Now we sit and wait for the weather to clear in McMurdo. This downtime does give us the opportunity to start packing away our gear for the winter. Hopefully Monday will bring clear skies and calm winds so we can service at least one more AWS by Otter.
It’s started to snow in McMurdo…
The view of the Chalet from Crary, just outside our lab. Definitely a no-fly day.
An update on the weather, from the McMurdo intranet homepage:
The weather in McMurdo and surrounding area. Condition 3 is good weather, Condition 2 is worse and Condition 1 is the worst. No outside travel is permitted in Condition 1 weather.
Lee and I took the Otter to Margaret AWS today, Monday 3 February. This station was installed in 2008 and had never been visited since. We knew that it was due to be raised, for two reasons:
One, with stations that we’ve installed on snow, it is almost always the case that there is snow accumulation, by precipitation and/or blow and drifting. The amount of accumulation depends on the location; some stations can get up to a few feet each year, and some don’t get any. If we know approximately how much snow an area gets a year, we can estimate how often we need to visit a station to raise it given the height of the instrumentation.
Two, the ADG (Acoustic Depth Gauge) instrument we have on Margaret recorded a height of about a half meter (1.5 feet) above the surface a few months ago. Many of our stations have this instrument, and it is a good way of knowing exactly how close the instruments are to getting buried. The ADG sends a pulse of sound waves towards the snow surface and measures the time it takes for that pulse to bounce back and reach the sensor. The longer the pulse takes, the higher the ADG is off the ground.
Knowing that we have to raise the station is half the battle. The tricky part is actually getting there (especially in Margaret’s case). It is by Roosevelt Island, on the Ross Ice Shelf about 500 km (310 miles) due east of McMurdo (a 2.5 hour flight). In this region, low cloud cover occurs often and in abundance (my previous blog post touched on this, when we visited the WISSARD fuel cache). I don’t know how many times we’ve been scheduled to go to Margaret this season and got canceled due to weather, flying somewhere else instead. We were pleasantly surprised to hear that Margaret was a go today. We flew across the shelf (a pretty boring flight, scenery-wise) and arrived at the station to be greeted by clear skies overhead.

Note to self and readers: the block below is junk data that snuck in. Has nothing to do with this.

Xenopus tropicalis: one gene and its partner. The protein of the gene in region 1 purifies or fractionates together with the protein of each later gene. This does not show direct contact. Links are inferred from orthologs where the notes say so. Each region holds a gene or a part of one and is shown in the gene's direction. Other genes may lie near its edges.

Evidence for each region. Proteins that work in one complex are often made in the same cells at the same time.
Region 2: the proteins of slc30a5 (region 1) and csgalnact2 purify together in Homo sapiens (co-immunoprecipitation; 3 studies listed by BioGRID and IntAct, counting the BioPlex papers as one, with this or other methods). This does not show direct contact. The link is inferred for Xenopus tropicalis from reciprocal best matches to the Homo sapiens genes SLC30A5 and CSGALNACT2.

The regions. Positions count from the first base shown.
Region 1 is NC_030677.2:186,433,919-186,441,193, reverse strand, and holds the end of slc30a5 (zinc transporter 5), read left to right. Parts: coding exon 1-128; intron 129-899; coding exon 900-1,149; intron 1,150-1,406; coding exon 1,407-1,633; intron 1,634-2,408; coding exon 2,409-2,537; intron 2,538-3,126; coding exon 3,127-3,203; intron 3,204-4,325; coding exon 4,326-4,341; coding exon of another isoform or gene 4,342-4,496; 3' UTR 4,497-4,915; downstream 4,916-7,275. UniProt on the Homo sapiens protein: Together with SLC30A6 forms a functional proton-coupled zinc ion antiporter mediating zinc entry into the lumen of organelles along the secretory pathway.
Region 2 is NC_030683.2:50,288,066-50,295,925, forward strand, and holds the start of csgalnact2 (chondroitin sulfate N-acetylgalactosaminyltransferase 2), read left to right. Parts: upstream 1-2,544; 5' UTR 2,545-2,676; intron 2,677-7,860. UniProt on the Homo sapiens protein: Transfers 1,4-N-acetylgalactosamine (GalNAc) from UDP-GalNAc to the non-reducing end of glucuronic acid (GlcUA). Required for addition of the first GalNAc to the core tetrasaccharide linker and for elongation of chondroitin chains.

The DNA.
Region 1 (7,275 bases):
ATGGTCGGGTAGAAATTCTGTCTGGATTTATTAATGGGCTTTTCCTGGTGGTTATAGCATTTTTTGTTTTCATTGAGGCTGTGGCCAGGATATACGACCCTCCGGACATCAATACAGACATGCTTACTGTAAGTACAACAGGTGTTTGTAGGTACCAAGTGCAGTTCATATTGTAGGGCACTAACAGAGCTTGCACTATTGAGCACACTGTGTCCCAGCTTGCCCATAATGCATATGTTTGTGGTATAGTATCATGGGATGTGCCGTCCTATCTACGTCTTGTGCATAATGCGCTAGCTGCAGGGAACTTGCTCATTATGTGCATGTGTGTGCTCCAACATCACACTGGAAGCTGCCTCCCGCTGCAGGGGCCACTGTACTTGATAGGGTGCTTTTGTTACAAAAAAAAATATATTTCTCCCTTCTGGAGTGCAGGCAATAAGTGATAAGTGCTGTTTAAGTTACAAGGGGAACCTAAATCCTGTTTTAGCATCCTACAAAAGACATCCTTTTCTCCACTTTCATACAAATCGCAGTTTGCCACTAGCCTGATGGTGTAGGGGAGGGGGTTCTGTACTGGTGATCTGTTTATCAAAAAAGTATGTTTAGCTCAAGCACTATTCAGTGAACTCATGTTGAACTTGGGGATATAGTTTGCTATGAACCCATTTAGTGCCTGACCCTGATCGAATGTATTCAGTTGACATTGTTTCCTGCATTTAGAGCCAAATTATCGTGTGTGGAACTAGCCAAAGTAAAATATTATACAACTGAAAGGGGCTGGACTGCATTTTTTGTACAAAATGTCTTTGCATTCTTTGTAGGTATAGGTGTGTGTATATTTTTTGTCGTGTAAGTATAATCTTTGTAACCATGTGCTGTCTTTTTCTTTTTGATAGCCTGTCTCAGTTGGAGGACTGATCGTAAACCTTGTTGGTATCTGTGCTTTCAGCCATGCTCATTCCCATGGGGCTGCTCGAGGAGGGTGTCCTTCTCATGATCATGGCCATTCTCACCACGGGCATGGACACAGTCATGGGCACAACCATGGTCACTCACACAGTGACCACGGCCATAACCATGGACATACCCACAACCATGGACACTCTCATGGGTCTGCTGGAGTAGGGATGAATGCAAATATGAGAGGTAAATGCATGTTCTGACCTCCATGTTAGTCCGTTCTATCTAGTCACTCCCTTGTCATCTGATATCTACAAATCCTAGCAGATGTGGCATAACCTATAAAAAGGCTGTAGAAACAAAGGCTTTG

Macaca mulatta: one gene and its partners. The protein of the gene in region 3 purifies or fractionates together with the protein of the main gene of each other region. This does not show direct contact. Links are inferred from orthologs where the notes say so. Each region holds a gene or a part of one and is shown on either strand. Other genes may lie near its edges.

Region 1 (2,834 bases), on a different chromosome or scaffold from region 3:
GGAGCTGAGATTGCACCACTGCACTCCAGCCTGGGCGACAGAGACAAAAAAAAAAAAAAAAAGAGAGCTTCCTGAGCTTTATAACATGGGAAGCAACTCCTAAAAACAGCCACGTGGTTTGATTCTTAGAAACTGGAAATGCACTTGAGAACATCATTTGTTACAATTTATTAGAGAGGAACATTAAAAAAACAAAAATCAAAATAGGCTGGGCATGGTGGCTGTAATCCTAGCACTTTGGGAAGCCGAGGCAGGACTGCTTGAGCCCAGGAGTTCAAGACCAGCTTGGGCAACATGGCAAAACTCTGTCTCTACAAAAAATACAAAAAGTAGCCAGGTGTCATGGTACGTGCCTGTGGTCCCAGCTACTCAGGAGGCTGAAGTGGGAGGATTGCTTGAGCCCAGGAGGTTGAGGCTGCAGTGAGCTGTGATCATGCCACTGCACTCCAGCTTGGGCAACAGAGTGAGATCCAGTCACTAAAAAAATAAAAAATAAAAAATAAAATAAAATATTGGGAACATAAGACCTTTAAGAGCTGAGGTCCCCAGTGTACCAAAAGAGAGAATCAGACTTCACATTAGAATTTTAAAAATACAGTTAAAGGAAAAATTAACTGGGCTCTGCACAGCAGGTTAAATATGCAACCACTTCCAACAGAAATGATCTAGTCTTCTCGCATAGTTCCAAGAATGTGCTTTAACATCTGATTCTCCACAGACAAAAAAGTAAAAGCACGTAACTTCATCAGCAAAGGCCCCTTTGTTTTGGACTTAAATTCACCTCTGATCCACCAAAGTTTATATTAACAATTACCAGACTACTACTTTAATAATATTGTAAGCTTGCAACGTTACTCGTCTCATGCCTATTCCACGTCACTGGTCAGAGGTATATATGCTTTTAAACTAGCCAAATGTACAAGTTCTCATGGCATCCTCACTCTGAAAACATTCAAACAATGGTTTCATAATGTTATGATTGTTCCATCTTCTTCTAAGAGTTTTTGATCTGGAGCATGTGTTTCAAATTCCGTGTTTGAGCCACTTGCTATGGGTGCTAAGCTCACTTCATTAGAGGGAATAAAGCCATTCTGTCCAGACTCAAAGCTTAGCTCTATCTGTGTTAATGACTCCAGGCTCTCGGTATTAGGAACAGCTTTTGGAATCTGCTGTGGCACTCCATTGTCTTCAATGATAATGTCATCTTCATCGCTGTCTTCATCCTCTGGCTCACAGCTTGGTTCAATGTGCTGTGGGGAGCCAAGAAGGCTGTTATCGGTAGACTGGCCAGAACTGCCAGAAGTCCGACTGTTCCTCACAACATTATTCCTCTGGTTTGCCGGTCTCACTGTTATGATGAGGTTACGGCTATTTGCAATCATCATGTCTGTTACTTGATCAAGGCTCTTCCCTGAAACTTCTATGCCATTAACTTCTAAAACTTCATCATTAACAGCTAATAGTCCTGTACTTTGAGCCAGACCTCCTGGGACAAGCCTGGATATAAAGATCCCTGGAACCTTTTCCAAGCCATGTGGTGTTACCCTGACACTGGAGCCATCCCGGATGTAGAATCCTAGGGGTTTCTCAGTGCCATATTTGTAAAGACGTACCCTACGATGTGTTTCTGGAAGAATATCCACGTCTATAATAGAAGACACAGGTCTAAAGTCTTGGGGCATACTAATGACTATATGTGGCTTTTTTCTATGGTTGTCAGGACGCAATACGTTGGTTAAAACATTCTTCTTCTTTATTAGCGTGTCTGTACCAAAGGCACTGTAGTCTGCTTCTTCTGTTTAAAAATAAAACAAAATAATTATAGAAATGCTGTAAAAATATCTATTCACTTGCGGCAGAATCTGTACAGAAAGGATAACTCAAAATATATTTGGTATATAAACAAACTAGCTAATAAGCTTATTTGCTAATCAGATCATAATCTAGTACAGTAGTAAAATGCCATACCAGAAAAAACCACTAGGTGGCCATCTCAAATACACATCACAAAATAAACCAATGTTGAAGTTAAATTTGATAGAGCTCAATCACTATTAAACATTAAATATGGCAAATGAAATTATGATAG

Margaret AWS, upon arrival
The ADG is the instrument on the lowest “arm” that extends to the left at the bottom of the station. It was indeed low, as we expected, so we got to work right away on preparing everything to be raised.
We weren’t sure whether we should try to install a 7-foot or a 10-foot tower section to raise the station, so we brought both and made a game-time decision. We determined that the tower was tall enough to only warrant a 7-foot tower section. We felt that the 10-footer would have been too tall and that station may not have remained stable.
Unfortunately, the 7-foot tower section wouldn’t fit on top of Margaret. One, or both, of the tower sections was slightly skewed such that we could only fit 2 of the 3 poles of the tower section on at one time. After a few minutes struggling with it, Lee and I decided to give up on that and raise the instrumentation on Margaret’s current tower section. We probably won’t be able to wait 5 years until the next visit, but the instruments should be high enough for a few years’ time.
Margaret AWS, after we raised the instruments
Things didn’t go exactly as planned, but we were happy to get the instruments raised and have a successful trip to Margaret. We don’t take any flights to that region for granted!
An update on life in McMurdo:
The population has increased a bit in the past week, and ships have been in and out of the port. Now, the vessel is in town. For the next week, people in town are working tirelessly to unload the cargo from the vessel to supply McMurdo with food and other vitals for the next year. Once that’s all unloaded, cargo from McMurdo that needs to be shipped back to the US gets loaded on. This includes everything from science equipment to food waste. As you may imagine, it is a long operation. The weather is also starting to cool down here. Highs have mostly been in the low 20′s, and winds are starting to increase. This past Saturday night, it even snowed. It was fairly heavy for a bit too. It’s actually starting to feel like Antarctica again!
“McMurdo Station Antarctica,” the Vessel, and snow-capped Hut Point behind it.
The Twin Otter work continued on Wednesday 29 January, as Lee and I were scheduled to reinstall Tom AWS, the one we had removed on 24 January. This AWS was to be moved to a new location. In our communication with the Otter pilots and flight coordinators, we had been referring to this new site as “New Tom AWS.” As Lee, Melissa, John and I were discussing this Tuesday night, Melissa came up with the idea to rename the station Emma AWS, after her and Tom’s 1-year-old daughter (Tom AWS was named after Melissa’s husband). We talked it over with the rest of the AWS crew back in Madison and determined that the new location of the station was far enough from the original to warrant a new station name, as it would probably show some unique weather to the original.